Dublin-based technology law expert Andreas Carney of Pinsent Masons, the law firm behind Out-Law, said: "The publication of the guidance is the DPC’s first step to addressing the issues, with potential for enforcement to follow. The detailed guidance on cookies and trackers, with useful examples, provides clarity on what is required. Elements of the guidance will take some businesses by surprise."
"Businesses should not waste the six months they have been given before the DPC begins to enforce the new guidance. Any organisations using cookies, particularly those for which user consent is needed, should carry out a cookies and tracker audit and update their website to meet the requirements set out in the guidance," Carney said.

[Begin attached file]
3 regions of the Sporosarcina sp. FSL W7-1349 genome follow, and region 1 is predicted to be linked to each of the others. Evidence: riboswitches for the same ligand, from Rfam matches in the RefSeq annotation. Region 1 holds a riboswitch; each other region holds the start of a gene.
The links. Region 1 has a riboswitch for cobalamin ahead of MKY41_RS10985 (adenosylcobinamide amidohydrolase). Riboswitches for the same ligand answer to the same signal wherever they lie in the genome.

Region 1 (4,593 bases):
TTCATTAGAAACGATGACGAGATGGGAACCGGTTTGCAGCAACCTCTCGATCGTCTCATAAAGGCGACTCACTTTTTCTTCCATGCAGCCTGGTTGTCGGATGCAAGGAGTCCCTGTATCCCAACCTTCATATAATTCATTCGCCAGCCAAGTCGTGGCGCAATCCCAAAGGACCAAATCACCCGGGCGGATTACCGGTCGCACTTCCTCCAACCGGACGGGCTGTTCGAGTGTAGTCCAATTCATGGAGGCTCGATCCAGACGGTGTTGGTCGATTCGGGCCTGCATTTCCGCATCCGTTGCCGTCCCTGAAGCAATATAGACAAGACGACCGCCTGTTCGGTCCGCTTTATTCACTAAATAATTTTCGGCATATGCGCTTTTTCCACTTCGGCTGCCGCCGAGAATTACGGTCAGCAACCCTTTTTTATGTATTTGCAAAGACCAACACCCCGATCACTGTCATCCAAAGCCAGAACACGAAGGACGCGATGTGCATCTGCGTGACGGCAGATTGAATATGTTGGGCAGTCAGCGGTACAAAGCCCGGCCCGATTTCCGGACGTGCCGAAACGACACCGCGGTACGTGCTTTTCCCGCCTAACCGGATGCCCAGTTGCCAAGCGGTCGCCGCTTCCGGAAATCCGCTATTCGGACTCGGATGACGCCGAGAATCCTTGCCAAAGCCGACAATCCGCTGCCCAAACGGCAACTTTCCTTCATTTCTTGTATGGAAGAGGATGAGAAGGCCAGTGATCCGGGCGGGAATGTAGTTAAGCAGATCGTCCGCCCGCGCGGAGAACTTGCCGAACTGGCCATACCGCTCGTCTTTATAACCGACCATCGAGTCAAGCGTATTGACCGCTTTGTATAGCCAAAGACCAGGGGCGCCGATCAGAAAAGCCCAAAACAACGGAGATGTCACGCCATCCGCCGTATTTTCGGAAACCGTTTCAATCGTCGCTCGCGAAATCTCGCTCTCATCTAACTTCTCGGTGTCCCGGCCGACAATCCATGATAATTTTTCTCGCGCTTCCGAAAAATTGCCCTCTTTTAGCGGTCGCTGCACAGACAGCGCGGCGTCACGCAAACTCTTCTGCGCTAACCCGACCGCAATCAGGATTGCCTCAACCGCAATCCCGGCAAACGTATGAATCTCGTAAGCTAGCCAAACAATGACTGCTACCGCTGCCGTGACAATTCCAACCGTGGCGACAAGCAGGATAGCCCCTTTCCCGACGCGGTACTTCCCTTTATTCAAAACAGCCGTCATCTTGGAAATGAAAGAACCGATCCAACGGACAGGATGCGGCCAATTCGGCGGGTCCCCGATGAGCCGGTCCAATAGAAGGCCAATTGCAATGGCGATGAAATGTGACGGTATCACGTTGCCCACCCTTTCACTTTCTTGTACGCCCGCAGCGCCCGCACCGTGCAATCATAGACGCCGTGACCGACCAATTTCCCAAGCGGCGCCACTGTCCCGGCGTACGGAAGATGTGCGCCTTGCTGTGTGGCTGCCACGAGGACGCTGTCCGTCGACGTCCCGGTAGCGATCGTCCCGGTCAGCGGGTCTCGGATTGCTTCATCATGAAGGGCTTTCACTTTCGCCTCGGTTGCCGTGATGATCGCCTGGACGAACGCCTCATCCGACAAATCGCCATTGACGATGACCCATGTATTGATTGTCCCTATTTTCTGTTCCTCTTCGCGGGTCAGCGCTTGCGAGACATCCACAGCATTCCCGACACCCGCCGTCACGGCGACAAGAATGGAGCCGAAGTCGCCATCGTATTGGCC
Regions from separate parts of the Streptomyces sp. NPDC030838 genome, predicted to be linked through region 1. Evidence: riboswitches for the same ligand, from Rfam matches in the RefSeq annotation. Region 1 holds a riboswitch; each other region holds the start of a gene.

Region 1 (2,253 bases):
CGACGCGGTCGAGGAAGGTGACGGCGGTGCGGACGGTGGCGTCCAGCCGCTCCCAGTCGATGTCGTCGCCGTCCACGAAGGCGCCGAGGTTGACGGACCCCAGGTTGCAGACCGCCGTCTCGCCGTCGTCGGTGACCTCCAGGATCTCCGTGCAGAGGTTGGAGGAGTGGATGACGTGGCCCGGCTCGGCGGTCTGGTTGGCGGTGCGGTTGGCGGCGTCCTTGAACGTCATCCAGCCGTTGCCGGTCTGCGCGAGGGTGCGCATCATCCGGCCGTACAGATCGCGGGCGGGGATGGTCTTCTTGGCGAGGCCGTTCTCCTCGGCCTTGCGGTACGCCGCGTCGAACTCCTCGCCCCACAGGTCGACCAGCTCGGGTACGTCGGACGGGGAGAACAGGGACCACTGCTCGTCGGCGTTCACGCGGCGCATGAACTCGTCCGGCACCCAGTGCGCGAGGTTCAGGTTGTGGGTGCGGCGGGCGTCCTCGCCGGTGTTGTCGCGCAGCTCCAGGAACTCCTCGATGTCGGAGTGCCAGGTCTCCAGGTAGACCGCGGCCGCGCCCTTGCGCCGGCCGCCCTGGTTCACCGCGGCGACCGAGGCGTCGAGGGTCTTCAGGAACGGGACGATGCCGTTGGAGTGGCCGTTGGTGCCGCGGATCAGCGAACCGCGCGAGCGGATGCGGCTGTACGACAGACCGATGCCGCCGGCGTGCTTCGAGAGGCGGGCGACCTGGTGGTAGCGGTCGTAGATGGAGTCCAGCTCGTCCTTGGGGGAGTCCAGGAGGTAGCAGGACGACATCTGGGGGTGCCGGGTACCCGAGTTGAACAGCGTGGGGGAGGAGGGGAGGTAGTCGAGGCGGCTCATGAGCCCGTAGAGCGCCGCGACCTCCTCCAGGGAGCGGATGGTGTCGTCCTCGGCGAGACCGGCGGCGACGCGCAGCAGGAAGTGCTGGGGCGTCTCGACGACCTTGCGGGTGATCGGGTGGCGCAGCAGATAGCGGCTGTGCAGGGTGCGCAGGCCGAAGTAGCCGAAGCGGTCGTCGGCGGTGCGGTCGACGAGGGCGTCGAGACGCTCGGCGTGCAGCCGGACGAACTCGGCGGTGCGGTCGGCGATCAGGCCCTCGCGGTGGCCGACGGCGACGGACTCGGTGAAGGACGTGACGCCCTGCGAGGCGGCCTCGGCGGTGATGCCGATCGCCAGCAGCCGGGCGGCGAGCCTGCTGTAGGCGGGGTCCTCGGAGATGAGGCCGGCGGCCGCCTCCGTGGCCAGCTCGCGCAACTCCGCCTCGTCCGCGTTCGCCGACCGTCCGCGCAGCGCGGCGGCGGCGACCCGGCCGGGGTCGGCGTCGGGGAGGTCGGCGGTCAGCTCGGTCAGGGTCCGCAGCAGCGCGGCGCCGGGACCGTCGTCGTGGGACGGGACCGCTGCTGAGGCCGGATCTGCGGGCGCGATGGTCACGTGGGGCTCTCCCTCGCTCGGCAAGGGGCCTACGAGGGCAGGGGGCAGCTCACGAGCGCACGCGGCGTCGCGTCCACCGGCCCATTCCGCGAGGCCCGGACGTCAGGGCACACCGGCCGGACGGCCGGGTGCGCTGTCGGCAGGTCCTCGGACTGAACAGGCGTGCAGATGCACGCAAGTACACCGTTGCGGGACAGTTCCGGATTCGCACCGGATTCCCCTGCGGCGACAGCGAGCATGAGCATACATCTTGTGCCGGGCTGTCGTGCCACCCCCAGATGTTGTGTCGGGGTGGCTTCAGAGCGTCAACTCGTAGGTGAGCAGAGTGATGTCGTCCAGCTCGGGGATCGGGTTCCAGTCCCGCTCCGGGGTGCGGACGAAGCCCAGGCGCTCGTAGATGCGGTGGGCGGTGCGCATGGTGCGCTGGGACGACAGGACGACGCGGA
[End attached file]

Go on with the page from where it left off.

Nicola Barden of Pinsent Masons said: "A number of data protection authorities in the EU have provided guidance on cookies and their views sometimes differ. The DPC has, very helpfully, flagged where its view differs from other data protection authorities (DPAs). These are important for controllers which operate websites across the EU as it highlights a requirement for such controllers to take account of guidance from each EU member state where it operates, regardless of the harmonisation of rules that the General Data Protection Regulation (GDPR) was intended to provide."
"On implied consent specifically, the DPC has said that it does not accept implied consent as meeting the requirement to obtain consent for cookies. This aligns with guidance from the French, German and UK DPAs, but not with the Spanish DPA," Barden said.